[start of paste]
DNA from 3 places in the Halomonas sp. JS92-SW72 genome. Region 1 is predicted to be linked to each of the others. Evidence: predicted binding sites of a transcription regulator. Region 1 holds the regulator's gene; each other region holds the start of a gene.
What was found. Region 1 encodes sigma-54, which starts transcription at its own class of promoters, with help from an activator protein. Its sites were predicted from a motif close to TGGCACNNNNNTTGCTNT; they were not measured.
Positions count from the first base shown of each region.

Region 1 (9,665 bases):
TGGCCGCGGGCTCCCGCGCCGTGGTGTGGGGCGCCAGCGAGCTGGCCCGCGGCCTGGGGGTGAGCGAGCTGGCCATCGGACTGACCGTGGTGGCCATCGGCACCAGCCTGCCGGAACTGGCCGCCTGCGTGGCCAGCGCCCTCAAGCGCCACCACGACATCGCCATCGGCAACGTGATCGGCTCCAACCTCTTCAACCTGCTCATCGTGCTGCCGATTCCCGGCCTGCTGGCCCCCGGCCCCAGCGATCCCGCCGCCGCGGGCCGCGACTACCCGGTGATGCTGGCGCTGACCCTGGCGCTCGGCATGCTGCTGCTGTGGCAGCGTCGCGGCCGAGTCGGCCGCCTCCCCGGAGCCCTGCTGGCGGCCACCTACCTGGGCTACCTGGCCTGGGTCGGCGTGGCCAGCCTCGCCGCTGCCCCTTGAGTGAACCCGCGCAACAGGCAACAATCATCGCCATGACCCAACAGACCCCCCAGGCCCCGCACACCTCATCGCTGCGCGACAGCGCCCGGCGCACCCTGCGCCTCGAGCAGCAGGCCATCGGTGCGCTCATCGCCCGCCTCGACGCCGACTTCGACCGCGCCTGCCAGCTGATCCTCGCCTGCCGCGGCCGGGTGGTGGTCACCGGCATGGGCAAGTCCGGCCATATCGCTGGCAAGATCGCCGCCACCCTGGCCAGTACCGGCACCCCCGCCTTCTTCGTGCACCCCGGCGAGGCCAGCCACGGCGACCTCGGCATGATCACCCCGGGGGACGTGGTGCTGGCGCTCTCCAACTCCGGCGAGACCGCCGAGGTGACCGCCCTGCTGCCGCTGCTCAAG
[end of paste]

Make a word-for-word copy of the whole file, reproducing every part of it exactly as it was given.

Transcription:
DNA from 3 places in the Halomonas sp. JS92-SW72 genome. Region 1 is predicted to be linked to each of the others. Evidence: predicted binding sites of a transcription regulator. Region 1 holds the regulator's gene; each other region holds the start of a gene.
What was found. Region 1 encodes sigma-54, which starts transcription at its own class of promoters, with help from an activator protein. Its sites were predicted from a motif close to TGGCACNNNNNTTGCTNT; they were not measured.
Positions count from the first base shown of each region.

Region 1 (9,665 bases):
TGGCCGCGGGCTCCCGCGCCGTGGTGTGGGGCGCCAGCGAGCTGGCCCGCGGCCTGGGGGTGAGCGAGCTGGCCATCGGACTGACCGTGGTGGCCATCGGCACCAGCCTGCCGGAACTGGCCGCCTGCGTGGCCAGCGCCCTCAAGCGCCACCACGACATCGCCATCGGCAACGTGATCGGCTCCAACCTCTTCAACCTGCTCATCGTGCTGCCGATTCCCGGCCTGCTGGCCCCCGGCCCCAGCGATCCCGCCGCCGCGGGCCGCGACTACCCGGTGATGCTGGCGCTGACCCTGGCGCTCGGCATGCTGCTGCTGTGGCAGCGTCGCGGCCGAGTCGGCCGCCTCCCCGGAGCCCTGCTGGCGGCCACCTACCTGGGCTACCTGGCCTGGGTCGGCGTGGCCAGCCTCGCCGCTGCCCCTTGAGTGAACCCGCGCAACAGGCAACAATCATCGCCATGACCCAACAGACCCCCCAGGCCCCGCACACCTCATCGCTGCGCGACAGCGCCCGGCGCACCCTGCGCCTCGAGCAGCAGGCCATCGGTGCGCTCATCGCCCGCCTCGACGCCGACTTCGACCGCGCCTGCCAGCTGATCCTCGCCTGCCGCGGCCGGGTGGTGGTCACCGGCATGGGCAAGTCCGGCCATATCGCTGGCAAGATCGCCGCCACCCTGGCCAGTACCGGCACCCCCGCCTTCTTCGTGCACCCCGGCGAGGCCAGCCACGGCGACCTCGGCATGATCACCCCGGGGGACGTGGTGCTGGCGCTCTCCAACTCCGGCGAGACCGCCGAGGTGACCGCCCTGCTGCCGCTGCTCAAG